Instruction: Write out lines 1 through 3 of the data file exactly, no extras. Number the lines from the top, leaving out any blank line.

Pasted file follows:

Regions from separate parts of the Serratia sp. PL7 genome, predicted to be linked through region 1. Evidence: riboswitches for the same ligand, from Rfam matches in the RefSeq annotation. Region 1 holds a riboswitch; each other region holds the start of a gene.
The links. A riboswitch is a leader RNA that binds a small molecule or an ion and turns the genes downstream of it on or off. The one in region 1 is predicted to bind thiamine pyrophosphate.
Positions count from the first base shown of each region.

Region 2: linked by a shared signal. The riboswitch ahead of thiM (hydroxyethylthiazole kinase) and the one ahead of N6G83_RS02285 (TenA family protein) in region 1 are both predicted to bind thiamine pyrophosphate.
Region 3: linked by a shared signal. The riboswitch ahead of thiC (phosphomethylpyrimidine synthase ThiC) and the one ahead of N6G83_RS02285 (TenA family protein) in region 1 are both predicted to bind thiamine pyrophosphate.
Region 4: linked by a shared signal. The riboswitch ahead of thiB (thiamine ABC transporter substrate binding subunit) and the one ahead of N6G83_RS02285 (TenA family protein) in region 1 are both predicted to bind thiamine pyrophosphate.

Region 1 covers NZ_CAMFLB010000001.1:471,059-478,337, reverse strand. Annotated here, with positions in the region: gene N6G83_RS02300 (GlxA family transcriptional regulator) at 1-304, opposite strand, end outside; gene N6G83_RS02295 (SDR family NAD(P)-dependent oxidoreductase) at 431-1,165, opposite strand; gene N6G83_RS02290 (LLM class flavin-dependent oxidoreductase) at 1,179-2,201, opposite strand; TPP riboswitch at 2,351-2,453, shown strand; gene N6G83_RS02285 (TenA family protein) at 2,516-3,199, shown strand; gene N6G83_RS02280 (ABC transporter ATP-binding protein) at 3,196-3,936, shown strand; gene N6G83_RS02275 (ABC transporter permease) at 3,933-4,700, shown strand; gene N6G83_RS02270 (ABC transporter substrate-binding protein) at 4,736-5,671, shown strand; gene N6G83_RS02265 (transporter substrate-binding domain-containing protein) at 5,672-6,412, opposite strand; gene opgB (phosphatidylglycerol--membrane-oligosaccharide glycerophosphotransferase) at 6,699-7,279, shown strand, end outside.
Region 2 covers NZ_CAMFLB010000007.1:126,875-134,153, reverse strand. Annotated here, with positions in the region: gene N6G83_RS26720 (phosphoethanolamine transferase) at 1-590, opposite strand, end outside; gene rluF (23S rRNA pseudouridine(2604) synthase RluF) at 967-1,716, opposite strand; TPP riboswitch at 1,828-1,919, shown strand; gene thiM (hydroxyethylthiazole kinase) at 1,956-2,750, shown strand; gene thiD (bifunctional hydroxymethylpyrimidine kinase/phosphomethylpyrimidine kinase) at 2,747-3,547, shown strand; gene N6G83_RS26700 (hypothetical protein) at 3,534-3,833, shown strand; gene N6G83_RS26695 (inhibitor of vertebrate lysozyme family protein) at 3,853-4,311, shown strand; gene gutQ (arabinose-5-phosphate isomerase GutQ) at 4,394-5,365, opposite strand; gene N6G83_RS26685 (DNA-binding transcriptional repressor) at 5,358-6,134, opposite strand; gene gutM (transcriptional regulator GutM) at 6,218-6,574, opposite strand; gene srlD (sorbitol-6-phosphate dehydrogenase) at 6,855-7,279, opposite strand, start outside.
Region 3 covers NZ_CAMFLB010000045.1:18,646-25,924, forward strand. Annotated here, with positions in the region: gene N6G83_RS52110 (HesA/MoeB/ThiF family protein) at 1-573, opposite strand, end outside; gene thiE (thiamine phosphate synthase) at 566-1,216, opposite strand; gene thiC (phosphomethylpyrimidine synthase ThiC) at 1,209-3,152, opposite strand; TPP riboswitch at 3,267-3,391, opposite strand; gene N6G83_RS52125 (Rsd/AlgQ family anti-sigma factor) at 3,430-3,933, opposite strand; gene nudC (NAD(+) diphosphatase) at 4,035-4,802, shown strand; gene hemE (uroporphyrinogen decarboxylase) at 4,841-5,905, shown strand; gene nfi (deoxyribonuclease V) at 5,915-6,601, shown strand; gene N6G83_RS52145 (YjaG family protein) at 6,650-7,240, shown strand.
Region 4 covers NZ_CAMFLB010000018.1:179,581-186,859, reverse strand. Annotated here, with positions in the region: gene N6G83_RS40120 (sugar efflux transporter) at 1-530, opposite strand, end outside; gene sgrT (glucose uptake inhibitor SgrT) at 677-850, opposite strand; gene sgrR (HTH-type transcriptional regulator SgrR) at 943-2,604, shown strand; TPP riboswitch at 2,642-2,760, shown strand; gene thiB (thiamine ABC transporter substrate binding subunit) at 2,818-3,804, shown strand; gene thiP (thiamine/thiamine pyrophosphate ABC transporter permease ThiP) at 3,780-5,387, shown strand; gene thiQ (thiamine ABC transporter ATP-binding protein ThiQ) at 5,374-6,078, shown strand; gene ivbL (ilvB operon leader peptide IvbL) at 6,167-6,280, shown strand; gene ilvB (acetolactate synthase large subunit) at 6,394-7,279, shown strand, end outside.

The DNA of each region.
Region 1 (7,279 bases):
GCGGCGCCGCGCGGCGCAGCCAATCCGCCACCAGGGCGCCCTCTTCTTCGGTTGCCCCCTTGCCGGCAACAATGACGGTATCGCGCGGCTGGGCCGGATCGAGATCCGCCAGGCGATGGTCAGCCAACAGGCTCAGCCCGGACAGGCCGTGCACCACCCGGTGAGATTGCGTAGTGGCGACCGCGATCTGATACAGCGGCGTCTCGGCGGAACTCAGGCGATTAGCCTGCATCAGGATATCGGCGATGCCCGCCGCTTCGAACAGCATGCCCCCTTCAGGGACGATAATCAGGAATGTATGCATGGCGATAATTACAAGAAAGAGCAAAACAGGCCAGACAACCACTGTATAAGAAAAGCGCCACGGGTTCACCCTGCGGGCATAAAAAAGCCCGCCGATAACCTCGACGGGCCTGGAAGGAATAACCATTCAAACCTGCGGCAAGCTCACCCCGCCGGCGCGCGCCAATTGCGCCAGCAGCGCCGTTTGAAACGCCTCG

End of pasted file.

Regions from separate parts of the Serratia sp. PL7 genome, predicted to be linked through region 1. Evidence: riboswitches for the same ligand, from Rfam matches in the RefSeq annotation. Region 1 holds a riboswitch; each other region holds the start of a gene.
The links. A riboswitch is a leader RNA that binds a small molecule or an ion and turns the genes downstream of it on or off. The one in region 1 is predicted to bind thiamine pyrophosphate.
Positions count from the first base shown of each region.